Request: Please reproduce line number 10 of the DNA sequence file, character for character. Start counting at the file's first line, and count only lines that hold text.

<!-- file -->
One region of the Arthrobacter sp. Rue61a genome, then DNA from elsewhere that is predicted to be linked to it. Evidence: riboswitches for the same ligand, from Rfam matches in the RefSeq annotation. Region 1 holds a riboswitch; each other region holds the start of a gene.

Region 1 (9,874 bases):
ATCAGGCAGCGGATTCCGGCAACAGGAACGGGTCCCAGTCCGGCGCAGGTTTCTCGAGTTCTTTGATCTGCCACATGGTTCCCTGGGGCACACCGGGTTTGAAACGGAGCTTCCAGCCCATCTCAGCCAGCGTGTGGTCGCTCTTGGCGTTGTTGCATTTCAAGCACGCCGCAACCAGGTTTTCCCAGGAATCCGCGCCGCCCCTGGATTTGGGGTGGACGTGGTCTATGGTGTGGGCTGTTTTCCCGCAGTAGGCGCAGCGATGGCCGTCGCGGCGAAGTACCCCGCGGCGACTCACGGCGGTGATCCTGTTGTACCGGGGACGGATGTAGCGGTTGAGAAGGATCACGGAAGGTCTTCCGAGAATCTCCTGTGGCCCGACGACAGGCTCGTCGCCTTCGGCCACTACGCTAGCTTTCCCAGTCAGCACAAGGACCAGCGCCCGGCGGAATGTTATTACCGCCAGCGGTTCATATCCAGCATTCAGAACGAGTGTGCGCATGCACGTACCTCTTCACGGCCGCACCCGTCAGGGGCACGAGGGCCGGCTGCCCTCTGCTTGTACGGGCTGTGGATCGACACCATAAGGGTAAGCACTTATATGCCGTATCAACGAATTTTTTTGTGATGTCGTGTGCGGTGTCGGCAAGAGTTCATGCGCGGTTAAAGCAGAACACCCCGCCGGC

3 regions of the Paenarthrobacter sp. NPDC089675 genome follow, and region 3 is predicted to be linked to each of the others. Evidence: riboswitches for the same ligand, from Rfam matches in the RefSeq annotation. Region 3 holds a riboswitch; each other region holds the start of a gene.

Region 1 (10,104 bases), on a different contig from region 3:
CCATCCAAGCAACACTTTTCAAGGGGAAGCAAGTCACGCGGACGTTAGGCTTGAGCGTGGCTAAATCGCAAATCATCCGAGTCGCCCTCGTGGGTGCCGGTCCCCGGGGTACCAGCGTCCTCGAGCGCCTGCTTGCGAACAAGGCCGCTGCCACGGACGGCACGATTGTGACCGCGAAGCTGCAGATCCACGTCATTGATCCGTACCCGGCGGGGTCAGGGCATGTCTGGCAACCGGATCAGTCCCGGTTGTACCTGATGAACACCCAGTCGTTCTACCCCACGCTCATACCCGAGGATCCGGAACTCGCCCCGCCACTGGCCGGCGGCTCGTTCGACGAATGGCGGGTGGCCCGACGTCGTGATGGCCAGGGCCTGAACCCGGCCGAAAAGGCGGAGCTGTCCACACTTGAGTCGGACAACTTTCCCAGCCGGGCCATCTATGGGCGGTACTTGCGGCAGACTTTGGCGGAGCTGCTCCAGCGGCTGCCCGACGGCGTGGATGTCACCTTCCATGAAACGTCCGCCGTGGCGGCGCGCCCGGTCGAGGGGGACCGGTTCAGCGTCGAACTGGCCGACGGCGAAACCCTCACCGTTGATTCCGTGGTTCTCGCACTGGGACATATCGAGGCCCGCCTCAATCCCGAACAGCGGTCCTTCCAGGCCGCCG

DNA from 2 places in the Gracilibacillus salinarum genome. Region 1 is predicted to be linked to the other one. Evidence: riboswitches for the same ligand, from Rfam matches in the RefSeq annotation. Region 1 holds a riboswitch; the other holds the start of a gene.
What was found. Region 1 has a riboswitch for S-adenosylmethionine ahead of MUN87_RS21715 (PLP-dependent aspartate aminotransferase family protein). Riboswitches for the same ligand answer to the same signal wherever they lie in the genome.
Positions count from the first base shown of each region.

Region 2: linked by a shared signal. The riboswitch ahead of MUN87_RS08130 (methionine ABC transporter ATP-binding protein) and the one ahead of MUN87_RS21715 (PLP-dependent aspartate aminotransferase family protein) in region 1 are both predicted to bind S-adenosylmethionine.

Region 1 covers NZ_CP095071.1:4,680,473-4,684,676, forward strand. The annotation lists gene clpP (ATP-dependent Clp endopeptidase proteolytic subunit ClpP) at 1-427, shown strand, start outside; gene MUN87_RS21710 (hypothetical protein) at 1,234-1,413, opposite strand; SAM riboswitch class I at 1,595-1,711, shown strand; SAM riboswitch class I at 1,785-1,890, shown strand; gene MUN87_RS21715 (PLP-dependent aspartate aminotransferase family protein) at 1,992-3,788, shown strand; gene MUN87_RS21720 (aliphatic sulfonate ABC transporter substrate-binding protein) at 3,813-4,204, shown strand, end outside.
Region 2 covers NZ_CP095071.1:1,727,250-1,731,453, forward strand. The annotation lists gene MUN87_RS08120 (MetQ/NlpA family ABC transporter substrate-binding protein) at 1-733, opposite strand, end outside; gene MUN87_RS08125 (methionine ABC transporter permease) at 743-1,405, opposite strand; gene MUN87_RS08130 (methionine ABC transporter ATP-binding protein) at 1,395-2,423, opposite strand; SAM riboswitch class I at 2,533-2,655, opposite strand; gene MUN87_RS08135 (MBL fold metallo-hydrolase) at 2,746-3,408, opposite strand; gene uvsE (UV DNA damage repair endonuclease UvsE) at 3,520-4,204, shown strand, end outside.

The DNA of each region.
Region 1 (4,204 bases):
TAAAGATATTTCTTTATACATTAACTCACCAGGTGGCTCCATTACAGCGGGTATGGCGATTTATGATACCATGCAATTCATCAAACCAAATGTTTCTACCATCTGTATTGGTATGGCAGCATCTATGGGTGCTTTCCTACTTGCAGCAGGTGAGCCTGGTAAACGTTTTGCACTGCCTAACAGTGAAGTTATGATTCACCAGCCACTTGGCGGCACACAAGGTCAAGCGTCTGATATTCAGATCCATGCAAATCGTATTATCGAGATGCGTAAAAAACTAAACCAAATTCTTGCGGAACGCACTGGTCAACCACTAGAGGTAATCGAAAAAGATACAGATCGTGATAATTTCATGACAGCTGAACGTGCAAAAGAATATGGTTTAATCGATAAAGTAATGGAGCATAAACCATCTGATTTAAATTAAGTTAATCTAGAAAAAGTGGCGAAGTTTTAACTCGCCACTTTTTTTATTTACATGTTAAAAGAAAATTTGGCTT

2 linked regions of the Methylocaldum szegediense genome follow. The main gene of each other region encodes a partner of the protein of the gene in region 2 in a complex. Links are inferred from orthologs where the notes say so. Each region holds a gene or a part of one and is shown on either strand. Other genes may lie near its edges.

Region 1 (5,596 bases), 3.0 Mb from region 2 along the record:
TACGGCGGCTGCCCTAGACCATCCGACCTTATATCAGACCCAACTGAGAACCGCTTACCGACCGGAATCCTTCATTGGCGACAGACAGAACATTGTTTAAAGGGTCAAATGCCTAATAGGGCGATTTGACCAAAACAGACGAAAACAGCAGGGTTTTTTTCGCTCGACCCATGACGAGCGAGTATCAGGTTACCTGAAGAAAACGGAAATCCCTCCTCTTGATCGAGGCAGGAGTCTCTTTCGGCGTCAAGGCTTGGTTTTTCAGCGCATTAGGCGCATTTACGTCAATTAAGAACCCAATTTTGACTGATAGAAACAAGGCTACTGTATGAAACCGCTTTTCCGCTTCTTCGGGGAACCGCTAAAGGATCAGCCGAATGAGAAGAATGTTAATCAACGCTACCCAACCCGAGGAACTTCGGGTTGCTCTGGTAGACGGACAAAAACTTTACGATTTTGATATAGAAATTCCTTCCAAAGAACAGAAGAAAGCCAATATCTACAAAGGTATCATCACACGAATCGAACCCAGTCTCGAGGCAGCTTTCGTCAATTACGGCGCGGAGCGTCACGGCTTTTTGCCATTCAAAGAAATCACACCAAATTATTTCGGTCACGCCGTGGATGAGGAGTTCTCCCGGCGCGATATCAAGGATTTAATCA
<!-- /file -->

Region 2: linked by a shared signal. The riboswitch ahead of MUN87_RS08130 (methionine ABC transporter ATP-binding protein) and the one ahead of MUN87_RS21715 (PLP-dependent aspartate aminotransferase family protein) in region 1 are both predicted to bind S-adenosylmethionine.